Now we're getting to my favorite part of the discussion, alright? And this is the one I think for many of you out there watching this, this is -- Well, I'm hoping you heard her too, which is we're looking at those concrete action steps. Well, this is great. How do we make it happen? How can we leverage this Covid disruption in a way to work towards greater inclusiveness? What are some specific steps that we can take to address poverty, to actually work towards greater economic justice? And I'm going to ping this one to Taryn first. WILLIAMS: Sure. This is Taryn speaking again, pronouns she/her.
There are a lot of different things that we could talk about, and really it depends on the audience. I would first say. I tend to think about this from a policy perspective, but I would say to funders that one thing that I think is important to keep in mind is if you're going to do this work, one question you should be asking is are you holding your grantees responsible for their disability related outcomes? If you're funding services, are you collecting data on the number of people with disabilities served? if your funding systems change, how are you holding your grantees accountable for the shifts and hopefully the improvement in equity and the addressing of inequality related to disability? We talk a lot about how if you don't have an explicit process for really measuring something, then typically means we don't have a good plan for improving it.
So I would just frame whatever I'm saying today and sort of as we go into the Q&A with the point that everyone has a role in ensuring that disability is included and is centered in conversations about the future of the workforce. I've already talked about some of the concrete steps that we could do, so raising the minimum wage, and working to phase out subminimum wage for all is an important one. And being part of the advocacy for not only getting rid of subminimum wage, but ensuring that there is essential capacity building resources that will help those employers and more importantly the employees be able to transition into competitive integrated employment. We also know the future of work in order for it to really lead to economic security means ensuring that we got comprehensive and inclusive paid family and sick leave and guaranteed access to accessible and affordable child care. Without those, we're not yet talking about high quality jobs.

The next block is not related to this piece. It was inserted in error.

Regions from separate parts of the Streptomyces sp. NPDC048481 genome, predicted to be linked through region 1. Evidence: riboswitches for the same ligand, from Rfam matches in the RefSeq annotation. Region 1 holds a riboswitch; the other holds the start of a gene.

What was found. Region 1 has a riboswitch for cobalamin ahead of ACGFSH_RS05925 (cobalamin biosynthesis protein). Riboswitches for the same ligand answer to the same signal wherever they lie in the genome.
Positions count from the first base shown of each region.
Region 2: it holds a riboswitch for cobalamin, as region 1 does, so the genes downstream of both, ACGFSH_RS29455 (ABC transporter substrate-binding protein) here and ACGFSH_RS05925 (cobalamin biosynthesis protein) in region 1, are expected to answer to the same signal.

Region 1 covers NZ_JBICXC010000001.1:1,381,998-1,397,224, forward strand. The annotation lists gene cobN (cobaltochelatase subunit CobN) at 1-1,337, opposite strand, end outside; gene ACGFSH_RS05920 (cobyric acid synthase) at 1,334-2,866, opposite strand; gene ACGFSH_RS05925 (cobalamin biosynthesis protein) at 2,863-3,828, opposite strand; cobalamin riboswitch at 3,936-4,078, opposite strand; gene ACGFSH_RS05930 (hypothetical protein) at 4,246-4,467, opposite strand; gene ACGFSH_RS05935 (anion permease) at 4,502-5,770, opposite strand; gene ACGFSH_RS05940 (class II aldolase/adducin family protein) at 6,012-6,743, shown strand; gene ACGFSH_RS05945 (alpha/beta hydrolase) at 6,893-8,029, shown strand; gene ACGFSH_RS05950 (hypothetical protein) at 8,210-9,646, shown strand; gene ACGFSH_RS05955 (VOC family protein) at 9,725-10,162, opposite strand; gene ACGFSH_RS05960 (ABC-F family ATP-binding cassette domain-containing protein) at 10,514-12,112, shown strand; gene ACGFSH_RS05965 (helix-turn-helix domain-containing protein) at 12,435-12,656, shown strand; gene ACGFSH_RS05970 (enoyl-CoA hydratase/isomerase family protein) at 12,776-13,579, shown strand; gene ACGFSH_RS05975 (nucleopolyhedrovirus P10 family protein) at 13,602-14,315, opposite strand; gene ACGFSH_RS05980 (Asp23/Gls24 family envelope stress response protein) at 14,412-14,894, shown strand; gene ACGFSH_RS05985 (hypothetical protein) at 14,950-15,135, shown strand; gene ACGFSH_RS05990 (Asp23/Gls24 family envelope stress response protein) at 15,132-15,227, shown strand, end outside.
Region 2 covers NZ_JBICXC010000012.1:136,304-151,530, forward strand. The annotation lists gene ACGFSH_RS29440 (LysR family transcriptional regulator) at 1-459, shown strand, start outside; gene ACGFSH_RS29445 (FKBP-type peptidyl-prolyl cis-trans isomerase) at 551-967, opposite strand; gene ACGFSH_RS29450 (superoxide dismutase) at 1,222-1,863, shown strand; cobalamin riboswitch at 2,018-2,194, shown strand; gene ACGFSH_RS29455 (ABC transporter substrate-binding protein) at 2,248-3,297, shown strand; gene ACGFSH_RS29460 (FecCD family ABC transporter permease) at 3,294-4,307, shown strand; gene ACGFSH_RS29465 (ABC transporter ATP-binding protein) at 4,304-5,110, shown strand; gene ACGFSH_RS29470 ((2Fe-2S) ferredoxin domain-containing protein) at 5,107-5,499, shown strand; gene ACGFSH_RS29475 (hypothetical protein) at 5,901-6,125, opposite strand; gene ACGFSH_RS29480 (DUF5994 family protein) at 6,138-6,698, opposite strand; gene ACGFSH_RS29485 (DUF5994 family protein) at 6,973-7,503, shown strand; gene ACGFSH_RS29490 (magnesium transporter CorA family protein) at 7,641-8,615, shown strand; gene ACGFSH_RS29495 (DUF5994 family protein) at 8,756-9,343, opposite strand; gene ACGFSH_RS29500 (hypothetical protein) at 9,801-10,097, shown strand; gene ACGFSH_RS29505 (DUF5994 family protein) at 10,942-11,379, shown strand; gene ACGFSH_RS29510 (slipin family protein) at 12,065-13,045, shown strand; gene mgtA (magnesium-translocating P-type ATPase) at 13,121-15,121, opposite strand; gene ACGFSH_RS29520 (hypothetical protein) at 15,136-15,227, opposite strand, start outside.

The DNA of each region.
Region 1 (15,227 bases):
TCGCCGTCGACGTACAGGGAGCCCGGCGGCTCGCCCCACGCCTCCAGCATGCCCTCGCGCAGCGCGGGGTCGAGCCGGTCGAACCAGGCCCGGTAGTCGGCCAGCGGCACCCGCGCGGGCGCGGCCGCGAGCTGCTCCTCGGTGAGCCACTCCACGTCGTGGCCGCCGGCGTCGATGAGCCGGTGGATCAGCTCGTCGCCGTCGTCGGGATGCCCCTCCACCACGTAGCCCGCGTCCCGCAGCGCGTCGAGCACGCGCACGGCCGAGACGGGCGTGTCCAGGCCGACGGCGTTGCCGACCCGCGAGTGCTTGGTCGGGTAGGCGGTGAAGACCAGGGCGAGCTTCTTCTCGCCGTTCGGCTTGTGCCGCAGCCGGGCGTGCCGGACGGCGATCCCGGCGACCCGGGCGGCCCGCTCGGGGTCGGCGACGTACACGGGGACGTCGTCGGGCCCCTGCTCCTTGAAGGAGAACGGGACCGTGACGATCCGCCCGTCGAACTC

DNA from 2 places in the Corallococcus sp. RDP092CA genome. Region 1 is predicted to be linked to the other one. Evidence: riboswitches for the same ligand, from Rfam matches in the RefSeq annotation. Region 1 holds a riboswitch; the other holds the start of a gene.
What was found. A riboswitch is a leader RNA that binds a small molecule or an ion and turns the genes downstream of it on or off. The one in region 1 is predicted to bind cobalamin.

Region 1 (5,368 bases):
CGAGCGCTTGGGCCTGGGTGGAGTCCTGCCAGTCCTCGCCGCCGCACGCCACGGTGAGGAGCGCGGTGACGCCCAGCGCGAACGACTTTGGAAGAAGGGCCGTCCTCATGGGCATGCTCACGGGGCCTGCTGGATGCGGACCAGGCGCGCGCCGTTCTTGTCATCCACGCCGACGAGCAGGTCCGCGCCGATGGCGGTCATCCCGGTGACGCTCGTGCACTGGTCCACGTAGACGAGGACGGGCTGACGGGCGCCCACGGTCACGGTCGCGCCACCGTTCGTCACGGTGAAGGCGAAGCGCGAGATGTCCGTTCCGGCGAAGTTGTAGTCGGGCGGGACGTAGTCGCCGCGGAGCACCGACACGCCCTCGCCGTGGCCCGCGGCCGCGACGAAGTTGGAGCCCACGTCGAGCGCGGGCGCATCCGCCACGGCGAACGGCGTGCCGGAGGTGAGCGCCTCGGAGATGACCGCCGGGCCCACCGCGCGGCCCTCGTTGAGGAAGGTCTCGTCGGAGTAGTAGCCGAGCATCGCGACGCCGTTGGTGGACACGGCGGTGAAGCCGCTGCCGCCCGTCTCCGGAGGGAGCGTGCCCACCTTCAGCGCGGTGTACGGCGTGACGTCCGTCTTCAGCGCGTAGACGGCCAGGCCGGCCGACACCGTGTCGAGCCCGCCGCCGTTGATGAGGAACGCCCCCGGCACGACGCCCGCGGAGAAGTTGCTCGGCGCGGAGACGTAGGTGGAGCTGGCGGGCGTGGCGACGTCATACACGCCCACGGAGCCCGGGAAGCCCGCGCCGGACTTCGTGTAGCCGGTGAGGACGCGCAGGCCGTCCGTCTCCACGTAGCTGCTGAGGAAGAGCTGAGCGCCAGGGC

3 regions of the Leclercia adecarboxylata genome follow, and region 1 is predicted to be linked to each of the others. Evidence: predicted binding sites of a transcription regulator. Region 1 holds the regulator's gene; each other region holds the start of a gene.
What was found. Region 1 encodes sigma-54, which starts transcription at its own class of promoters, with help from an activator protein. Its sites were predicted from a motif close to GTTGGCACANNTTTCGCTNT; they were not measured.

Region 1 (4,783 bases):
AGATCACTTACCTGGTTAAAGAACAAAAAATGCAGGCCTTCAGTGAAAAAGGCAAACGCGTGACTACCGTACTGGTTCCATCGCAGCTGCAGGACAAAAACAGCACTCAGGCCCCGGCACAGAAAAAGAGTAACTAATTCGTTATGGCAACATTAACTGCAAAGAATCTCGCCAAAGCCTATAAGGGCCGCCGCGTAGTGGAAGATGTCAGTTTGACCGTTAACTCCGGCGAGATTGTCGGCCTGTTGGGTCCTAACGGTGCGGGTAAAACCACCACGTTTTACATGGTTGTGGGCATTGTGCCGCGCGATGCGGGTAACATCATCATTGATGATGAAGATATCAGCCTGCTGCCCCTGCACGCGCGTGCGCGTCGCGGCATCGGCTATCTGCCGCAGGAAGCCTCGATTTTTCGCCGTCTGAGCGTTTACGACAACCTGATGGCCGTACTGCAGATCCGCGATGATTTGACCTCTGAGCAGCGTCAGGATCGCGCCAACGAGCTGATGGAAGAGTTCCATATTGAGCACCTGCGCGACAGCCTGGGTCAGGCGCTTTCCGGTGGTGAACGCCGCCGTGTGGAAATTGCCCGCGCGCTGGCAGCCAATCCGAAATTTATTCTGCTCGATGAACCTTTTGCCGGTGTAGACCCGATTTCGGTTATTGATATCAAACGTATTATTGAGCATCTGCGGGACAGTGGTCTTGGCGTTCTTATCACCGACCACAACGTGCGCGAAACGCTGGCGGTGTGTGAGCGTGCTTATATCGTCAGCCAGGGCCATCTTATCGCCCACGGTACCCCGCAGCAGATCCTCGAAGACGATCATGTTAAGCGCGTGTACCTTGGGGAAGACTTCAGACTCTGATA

We're not yet talking about the type of work that can ensure a secure future for people with disabilities. There are other sort of large policy areas I think are particularly important. Ensuring adequate housing, ensuring that it is both affordable and accessible, ensuring you're engaged in conversations about accessible transportation, making sure that in rural and urban areas alike that we're not under resourcing or defunding resources like paratransit, which can be an important piece of the employment conversation. And I would be remiss, I wouldn't be a disability advocate if I didn't say that in the midst of the conversations that we're having right now, we're still very much in the middle of a pandemic, and we're talking not only about the sort of pivoting to economic recovery, but we're still talking about relief and sort of the steady drumbeat of our community throughout these conversations is ensuring that individuals have access to home and community-based services in order to be able to thrive in their communities so they aren't forced to live in institutions and congregate settings.
I say that is a very important part of the conversation about employment as well because we're truly talking about economic justice and we're talking about disability justice and we're defining that in part by being able to live and thrive in your communities, and home and community-based services is a part of that conversation. And it is something that the disability community has advocated quite a bit for, quite a bit, sort of unwavering and persistence would be how would I define the advocacy. I haven't yet seen it really be taken up in arms by the broader progressive community as we fight for relief and recovery. So I would add that too as a policy area where I would like to see more collective action. The same type of collective action that we're seeing around wages, the same type of collective action that I know we've seen and will continue to see around building worker power.